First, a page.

I drink five cups of coffee a day. Three cups in my Chemex when I wake up, and then a least two more cups in the afternoon, as I sit jittering away in the corner of a cafe. Growing up in Berkeley, home of the original Peet’s coffee and now Philz, it feels like less of a choice and more of a caffeinated birthright. Oh, and I take it black – always black. That is until Erica and Karen brought me back a pound of coffee from Vietnam last year. If you’re not familiar with Vietnamese coffee, it’s a dark (and I mean DARK) roast that is brewed using a special filter called a phin. The result is a thick, robust coffee that is subsequently mixed with sweetened condensed milk. While it’s definitely sweeter than your average cup of joe, this coffee has a certain lusciousness that makes it hard to put down – especially when poured over a tall glass of crushed ice. If you consider yourself a coffee person, you owe it to your caffeinated self to give it a try.
It seems like just yesterday I was melting away down in Phoenix, slurping Italian ice as I watched the A’s for spring training. Now all of a sudden summer is upon us, and who would have thought the A’s have the best record in baseball?! Life is good. Speaking of life being good, how about this coconut guava agua fresca? The other day I was experimenting in the kitchen with some guavas I had picked up from Berkeley Bowl. Add a little lime, a little coconut and wow – I immediately knew I had to share.
- I actually posted the full recipe yesterday on Instagram.
I’ve been to tons of bars in my life. Too many to count, in fact. Hmm, that sounds bad. But hey, it’s all part of the job, right?! We’ll go with that. As you probably know, there are some truly amazing bars here in the Bay Area. However, a select few hold a special place in my booze-filled heart. One of these is Alembic. There are so many reasons to love Alembic; too many to discuss in today’s post. Let’s focus on one: the Southern Exposure. This was one of my first, and still the best, experiences with vegetable juice in a cocktail. When I’m anywhere in the Haight (Alembic’s neighborhood) this cocktail singlehandedly lures me into the bar. It’s that good. But don’t just take my word for it . . . dust off your shaker and get to work!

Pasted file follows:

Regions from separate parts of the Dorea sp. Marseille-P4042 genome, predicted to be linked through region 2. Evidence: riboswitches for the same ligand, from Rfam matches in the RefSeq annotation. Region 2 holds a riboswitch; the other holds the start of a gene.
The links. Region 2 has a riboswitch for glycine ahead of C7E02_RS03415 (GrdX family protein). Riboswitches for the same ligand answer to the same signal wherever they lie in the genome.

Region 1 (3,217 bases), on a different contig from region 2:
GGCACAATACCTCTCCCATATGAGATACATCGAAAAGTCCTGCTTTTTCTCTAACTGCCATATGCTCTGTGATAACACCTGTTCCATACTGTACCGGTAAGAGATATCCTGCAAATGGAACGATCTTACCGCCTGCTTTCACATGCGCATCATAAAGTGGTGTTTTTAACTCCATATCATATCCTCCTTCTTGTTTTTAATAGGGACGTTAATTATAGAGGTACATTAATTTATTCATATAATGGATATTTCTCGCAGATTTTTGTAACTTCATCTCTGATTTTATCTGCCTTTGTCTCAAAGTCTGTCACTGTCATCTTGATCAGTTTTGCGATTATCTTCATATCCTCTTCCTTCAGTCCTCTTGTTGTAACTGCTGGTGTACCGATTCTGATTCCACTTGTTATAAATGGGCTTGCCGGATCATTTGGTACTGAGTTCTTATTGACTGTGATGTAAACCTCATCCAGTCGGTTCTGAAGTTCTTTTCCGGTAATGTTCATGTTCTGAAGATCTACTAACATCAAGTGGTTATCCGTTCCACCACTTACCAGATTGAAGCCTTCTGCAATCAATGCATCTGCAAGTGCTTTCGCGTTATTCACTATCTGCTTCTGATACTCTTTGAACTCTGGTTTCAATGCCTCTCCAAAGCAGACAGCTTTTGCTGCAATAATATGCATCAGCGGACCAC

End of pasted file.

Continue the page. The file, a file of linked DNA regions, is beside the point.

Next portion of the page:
Start by washing and juicing the celery.
As you know, there are about ten million reasons to love Tracy Benjamin of Shutterbean. However, reason number one in my book (because I have a book . . . of reasons) is that when I asked her where she wanted to meet-up, her answer was, “How about a distillery!?” Not just any distillery mind you, but St. George Spirits. Before Tracy could reconsider her hasty decision, tickets were booked for a tasting and distillery tour. Buahahaha!! If you haven’t been to St. George, stop what you’re doing right now and book a tour. If you’re coming from across the bay in San Francisco you can even make a day out of it – hop on the ferry and drift over to Alameda. Perhaps you could bring bikes and cruise around the island, if you’re so athletically inclined. Maybe it happens to be the 1st Sunday of the month, and you can hunt for bargains at the Alameda Antiques Faire (like Tracy and I) which by the way, is right next door to St. George. Just a thought. On our tour, our guide discussed in detail the spirit-making process – all while huddled amongst barrels and barrels of booze (and a shark!). After the tour is a tasting, where you get to sample a little bit of everything. And St. George really makes everything. There’s Hangar One vodka, Terroir gin, Breaking & Entering Bourbon, Absinthe, and that’s just to name a few! Of course, I had to pick out a few bottles to take home with me to keep the party going. I highly suggest you do the same.